Microsoft is to release details of Indigo, its upcoming web services applications framework, at its Professional Developers Conference 2003 event in Los Angeles in two weeks' time.
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The company also will discuss the release of SQL Server and the Whidbey releases of ASP .net and Visual Studio.
Indigo is described on the Microsoft PDC website as a programming model and framework for building connected applications and web services. The technology is built on top of Microsoft's WS protocols.
Indigo is intended to enable developers to develop and deploy applications with ease and services that work together and scale without limit. A default security behaviour also will be part of its applications. Additionally, developers will be able to build next-generation Indigo Message Bus endpoints within ASP .net applications.
The site said Indigo "brings together the best of .net Remoting, MSMQ (Microsoft Message Queuing), ASMX, and .net Enterprise Services to form a unified model and runtime for building connected applications on the Windows platform".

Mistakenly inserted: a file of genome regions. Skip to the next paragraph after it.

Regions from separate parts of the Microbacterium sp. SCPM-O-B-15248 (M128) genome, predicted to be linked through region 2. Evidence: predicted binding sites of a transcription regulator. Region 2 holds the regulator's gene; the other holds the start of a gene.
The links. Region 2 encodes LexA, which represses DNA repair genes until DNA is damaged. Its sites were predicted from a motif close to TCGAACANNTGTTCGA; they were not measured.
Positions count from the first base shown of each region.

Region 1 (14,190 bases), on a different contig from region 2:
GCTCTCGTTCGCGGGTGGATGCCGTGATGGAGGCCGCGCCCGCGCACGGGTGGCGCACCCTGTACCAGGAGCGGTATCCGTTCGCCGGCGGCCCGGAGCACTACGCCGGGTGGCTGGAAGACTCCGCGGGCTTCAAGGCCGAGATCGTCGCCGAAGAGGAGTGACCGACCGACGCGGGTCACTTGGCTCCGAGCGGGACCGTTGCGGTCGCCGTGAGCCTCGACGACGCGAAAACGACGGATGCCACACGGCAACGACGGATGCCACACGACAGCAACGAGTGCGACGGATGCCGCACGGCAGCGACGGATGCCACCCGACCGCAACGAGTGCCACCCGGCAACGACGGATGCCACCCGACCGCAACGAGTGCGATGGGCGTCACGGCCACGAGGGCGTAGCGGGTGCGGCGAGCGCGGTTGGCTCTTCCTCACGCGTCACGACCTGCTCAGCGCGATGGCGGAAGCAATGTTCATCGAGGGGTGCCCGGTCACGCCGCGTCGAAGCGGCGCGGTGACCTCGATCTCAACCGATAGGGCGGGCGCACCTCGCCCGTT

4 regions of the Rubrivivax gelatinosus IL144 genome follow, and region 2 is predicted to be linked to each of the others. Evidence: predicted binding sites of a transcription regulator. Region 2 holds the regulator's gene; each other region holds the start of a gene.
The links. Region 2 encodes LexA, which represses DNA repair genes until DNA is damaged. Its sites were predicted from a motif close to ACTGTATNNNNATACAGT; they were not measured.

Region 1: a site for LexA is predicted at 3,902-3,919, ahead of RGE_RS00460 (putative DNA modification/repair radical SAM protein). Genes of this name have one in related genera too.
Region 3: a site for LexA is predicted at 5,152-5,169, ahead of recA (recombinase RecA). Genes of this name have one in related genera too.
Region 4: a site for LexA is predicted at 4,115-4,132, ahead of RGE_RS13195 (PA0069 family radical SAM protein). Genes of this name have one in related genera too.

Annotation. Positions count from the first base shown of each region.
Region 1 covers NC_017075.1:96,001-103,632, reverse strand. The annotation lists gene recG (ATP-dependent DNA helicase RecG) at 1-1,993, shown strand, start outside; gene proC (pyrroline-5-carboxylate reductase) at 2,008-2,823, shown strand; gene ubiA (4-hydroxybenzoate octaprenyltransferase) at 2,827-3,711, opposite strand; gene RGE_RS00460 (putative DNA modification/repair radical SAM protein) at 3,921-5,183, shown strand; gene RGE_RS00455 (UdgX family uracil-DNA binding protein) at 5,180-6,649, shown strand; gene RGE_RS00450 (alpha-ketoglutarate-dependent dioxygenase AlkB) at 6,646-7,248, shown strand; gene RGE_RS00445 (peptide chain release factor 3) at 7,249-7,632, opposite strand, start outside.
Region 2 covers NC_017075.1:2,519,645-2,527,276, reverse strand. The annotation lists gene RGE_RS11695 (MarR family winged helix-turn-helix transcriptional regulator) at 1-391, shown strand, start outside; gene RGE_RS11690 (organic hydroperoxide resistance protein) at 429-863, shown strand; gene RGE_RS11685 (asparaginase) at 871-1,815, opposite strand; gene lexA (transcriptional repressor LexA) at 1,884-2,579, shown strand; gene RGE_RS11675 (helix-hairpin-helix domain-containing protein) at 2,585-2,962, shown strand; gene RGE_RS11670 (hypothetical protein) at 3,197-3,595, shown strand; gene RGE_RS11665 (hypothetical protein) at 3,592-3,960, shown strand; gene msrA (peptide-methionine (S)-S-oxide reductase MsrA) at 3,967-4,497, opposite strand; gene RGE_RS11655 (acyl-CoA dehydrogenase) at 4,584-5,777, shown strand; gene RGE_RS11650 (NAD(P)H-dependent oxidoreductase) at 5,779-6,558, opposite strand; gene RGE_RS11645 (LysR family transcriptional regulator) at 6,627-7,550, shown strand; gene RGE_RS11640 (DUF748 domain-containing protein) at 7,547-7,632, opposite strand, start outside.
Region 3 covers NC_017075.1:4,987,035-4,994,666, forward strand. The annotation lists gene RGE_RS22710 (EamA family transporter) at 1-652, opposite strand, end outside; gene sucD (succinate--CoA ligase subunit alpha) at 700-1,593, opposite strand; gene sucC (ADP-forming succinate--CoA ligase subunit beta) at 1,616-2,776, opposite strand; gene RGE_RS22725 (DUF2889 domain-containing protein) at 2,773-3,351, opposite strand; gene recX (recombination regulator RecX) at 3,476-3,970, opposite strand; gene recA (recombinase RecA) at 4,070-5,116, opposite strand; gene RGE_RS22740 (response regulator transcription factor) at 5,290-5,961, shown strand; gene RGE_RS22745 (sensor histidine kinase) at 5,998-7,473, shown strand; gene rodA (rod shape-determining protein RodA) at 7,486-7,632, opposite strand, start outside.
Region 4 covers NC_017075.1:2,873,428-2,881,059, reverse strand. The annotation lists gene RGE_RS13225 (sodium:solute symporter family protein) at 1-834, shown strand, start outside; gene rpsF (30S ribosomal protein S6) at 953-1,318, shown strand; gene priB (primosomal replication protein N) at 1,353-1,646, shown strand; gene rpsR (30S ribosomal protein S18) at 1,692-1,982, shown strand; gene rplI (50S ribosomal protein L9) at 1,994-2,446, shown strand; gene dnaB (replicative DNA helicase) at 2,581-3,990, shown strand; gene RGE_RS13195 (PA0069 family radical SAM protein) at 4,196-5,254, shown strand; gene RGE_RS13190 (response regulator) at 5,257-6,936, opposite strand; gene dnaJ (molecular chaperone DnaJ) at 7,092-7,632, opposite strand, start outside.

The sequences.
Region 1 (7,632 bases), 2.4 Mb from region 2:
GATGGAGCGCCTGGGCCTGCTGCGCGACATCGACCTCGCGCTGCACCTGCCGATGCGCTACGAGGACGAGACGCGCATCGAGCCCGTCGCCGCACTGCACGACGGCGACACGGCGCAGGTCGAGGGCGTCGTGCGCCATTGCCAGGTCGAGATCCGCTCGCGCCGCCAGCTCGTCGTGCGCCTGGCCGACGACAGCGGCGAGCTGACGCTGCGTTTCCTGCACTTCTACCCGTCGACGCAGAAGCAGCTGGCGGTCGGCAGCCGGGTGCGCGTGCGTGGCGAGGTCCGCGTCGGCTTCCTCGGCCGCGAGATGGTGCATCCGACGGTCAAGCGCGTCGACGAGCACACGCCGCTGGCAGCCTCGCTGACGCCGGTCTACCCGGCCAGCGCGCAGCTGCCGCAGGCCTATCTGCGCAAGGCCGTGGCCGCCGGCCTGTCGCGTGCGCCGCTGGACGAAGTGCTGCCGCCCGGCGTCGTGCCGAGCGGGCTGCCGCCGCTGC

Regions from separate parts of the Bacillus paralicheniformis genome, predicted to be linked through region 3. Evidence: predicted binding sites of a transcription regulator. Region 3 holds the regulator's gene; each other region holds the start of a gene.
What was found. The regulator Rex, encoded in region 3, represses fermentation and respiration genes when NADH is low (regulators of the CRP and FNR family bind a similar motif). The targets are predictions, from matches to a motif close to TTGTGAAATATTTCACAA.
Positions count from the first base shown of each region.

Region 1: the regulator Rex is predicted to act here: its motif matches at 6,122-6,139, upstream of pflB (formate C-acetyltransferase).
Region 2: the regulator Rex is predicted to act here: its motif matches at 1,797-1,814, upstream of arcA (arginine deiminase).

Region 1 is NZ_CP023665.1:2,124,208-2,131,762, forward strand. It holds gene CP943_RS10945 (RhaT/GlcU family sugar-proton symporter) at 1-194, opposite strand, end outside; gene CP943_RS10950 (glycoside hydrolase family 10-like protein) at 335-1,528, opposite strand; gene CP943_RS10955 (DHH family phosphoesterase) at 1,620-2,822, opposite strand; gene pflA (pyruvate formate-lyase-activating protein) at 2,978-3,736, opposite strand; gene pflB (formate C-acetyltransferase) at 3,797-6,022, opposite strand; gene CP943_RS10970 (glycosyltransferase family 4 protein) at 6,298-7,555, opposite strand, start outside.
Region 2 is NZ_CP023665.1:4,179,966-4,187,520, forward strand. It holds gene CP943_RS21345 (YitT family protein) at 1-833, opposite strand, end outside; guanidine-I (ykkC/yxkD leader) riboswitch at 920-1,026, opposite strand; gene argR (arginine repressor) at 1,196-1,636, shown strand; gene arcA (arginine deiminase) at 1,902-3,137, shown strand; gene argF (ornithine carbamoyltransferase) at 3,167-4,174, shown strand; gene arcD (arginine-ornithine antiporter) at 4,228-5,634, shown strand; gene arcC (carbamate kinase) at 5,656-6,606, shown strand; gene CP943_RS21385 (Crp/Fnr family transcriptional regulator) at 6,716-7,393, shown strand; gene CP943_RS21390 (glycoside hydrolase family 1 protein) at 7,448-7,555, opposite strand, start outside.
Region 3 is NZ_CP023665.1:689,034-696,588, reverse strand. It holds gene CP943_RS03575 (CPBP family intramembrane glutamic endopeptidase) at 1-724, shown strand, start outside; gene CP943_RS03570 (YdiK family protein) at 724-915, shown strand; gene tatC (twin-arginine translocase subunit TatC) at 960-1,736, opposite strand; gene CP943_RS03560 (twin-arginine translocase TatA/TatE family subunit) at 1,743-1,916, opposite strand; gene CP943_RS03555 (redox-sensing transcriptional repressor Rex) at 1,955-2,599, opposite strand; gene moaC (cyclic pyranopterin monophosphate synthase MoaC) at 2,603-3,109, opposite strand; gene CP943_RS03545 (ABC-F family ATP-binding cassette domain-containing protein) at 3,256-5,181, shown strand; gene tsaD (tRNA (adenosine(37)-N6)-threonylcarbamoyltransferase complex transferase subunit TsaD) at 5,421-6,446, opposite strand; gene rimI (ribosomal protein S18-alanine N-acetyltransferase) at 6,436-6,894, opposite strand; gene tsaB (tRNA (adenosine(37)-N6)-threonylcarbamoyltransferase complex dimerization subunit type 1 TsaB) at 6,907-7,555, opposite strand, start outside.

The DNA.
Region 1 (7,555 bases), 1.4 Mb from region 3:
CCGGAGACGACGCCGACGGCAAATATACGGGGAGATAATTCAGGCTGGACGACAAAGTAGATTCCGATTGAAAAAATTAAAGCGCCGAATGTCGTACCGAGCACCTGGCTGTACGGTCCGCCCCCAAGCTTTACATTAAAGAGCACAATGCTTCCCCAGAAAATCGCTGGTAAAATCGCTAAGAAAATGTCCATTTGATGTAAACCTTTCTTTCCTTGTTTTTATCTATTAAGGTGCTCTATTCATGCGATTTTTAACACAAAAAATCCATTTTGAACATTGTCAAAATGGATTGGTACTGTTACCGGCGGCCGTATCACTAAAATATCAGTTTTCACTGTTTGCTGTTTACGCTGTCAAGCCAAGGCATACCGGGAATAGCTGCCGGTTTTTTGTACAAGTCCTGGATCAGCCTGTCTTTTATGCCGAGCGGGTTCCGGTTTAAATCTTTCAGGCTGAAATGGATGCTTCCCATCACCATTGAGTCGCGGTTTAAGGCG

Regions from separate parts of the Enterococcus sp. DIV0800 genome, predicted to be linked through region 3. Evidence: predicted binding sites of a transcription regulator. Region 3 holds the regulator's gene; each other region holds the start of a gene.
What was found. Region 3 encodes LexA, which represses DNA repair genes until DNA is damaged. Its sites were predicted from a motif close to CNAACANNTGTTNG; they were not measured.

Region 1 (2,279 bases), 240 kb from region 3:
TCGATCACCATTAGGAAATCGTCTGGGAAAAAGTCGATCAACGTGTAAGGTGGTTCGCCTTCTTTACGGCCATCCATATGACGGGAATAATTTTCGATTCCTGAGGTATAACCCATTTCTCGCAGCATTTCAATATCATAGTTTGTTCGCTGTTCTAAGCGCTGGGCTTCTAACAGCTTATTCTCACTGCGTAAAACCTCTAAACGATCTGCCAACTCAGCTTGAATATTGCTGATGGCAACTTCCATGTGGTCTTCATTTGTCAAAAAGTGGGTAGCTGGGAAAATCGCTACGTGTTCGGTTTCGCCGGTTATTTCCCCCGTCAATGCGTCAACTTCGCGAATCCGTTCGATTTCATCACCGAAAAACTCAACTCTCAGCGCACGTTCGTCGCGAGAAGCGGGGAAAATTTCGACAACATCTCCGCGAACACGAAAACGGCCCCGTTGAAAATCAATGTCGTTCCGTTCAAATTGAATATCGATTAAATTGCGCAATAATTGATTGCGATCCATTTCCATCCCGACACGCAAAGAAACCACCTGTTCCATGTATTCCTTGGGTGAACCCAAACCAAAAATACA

Microsoft will present a road map at the conference for migrating existing applications to Indigo. A Microsoft representative would not comment on the planned release date for Indigo.
The Whidbey release of ASP .net, which is Microsoft's Web development platform, enables developers to "dramatically reduce the number of lines of code needed to write real-world applications, provides much-improved administration and management support and dramatically improved performance", the site said.
A personalization engine in tWhidbey enables storing of profile data about users. Also featured are Tracing, Troubleshooting, and Auditing APIs. The controls model has been unified so ASP .net controls inherently support mobile devices without the need for separate mobile controls.
Whidbey is also the code name for the next versions of the Visual Studio developer tool and the .net Framework development platform. Microsoft's Whidbey variants are due to ship in the second half of 2004.
The Whidbey version of Visual Studio features new deployment capabilities for offline application support. The release combines simplified web data access, rich site layout features, dynamic web projects, and additional features to enable rapid construction of dynamic web applications.
A new XML editor enables enhanced validation against XSD (XML Schemas language) and DTD(document type definitions) schema and XSLT (XSL Transformations) debugging.
The planned Yukon version of the SQL Server database features a service broker which incorporates asynchronous queuing and guaranteed messaging. Yukon also introduces native web services support in the database. T-SQL, a query language in SQL Server, is updated in Yukon to incorporate ANSI SQL:99 functionality. Yukon also is targeted for release in late 2004.
Paul Krill writes for InfoWorld